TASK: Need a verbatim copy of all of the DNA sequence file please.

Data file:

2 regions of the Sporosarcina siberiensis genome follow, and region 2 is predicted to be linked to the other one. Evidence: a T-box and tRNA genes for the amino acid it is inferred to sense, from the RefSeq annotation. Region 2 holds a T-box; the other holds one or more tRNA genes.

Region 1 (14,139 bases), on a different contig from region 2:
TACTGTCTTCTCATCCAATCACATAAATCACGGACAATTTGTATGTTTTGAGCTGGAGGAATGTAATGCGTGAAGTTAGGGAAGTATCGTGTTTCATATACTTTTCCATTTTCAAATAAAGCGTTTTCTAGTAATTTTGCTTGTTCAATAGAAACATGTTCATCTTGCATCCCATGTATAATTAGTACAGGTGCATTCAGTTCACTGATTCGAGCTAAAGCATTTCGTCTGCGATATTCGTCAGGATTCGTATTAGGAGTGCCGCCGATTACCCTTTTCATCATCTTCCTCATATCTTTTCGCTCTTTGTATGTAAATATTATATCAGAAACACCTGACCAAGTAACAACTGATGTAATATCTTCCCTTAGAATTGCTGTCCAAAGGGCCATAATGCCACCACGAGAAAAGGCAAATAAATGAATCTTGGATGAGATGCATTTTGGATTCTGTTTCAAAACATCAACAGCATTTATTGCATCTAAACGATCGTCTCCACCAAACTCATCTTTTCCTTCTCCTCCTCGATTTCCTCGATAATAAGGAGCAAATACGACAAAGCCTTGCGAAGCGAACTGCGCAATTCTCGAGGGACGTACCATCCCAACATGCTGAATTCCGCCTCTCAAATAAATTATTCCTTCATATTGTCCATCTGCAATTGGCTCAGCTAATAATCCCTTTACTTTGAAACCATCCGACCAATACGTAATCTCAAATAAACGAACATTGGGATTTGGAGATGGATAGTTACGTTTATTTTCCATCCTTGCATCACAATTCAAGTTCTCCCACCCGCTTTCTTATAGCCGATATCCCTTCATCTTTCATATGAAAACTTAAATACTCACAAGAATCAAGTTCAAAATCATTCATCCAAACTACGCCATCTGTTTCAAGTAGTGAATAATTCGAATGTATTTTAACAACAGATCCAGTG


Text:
2 regions of the Sporosarcina siberiensis genome follow, and region 2 is predicted to be linked to the other one. Evidence: a T-box and tRNA genes for the amino acid it is inferred to sense, from the RefSeq annotation. Region 2 holds a T-box; the other holds one or more tRNA genes.

Region 1 (14,139 bases), on a different contig from region 2:
TACTGTCTTCTCATCCAATCACATAAATCACGGACAATTTGTATGTTTTGAGCTGGAGGAATGTAATGCGTGAAGTTAGGGAAGTATCGTGTTTCATATACTTTTCCATTTTCAAATAAAGCGTTTTCTAGTAATTTTGCTTGTTCAATAGAAACATGTTCATCTTGCATCCCATGTATAATTAGTACAGGTGCATTCAGTTCACTGATTCGAGCTAAAGCATTTCGTCTGCGATATTCGTCAGGATTCGTATTAGGAGTGCCGCCGATTACCCTTTTCATCATCTTCCTCATATCTTTTCGCTCTTTGTATGTAAATATTATATCAGAAACACCTGACCAAGTAACAACTGATGTAATATCTTCCCTTAGAATTGCTGTCCAAAGGGCCATAATGCCACCACGAGAAAAGGCAAATAAATGAATCTTGGATGAGATGCATTTTGGATTCTGTTTCAAAACATCAACAGCATTTATTGCATCTAAACGATCGTCTCCACCAAACTCATCTTTTCCTTCTCCTCCTCGATTTCCTCGATAATAAGGAGCAAATACGACAAAGCCTTGCGAAGCGAACTGCGCAATTCTCGAGGGACGTACCATCCCAACATGCTGAATTCCGCCTCTCAAATAAATTATTCCTTCATATTGTCCATCTGCAATTGGCTCAGCTAATAATCCCTTTACTTTGAAACCATCCGACCAATACGTAATCTCAAATAAACGAACATTGGGATTTGGAGATGGATAGTTACGTTTATTTTCCATCCTTGCATCACAATTCAAGTTCTCCCACCCGCTTTCTTATAGCCGATATCCCTTCATCTTTCATATGAAAACTTAAATACTCACAAGAATCAAGTTCAAAATCATTCATCCAAACTACGCCATCTGTTTCAAGTAGTGAATAATTCGAATGTATTTTAACAACAGATCCAGTG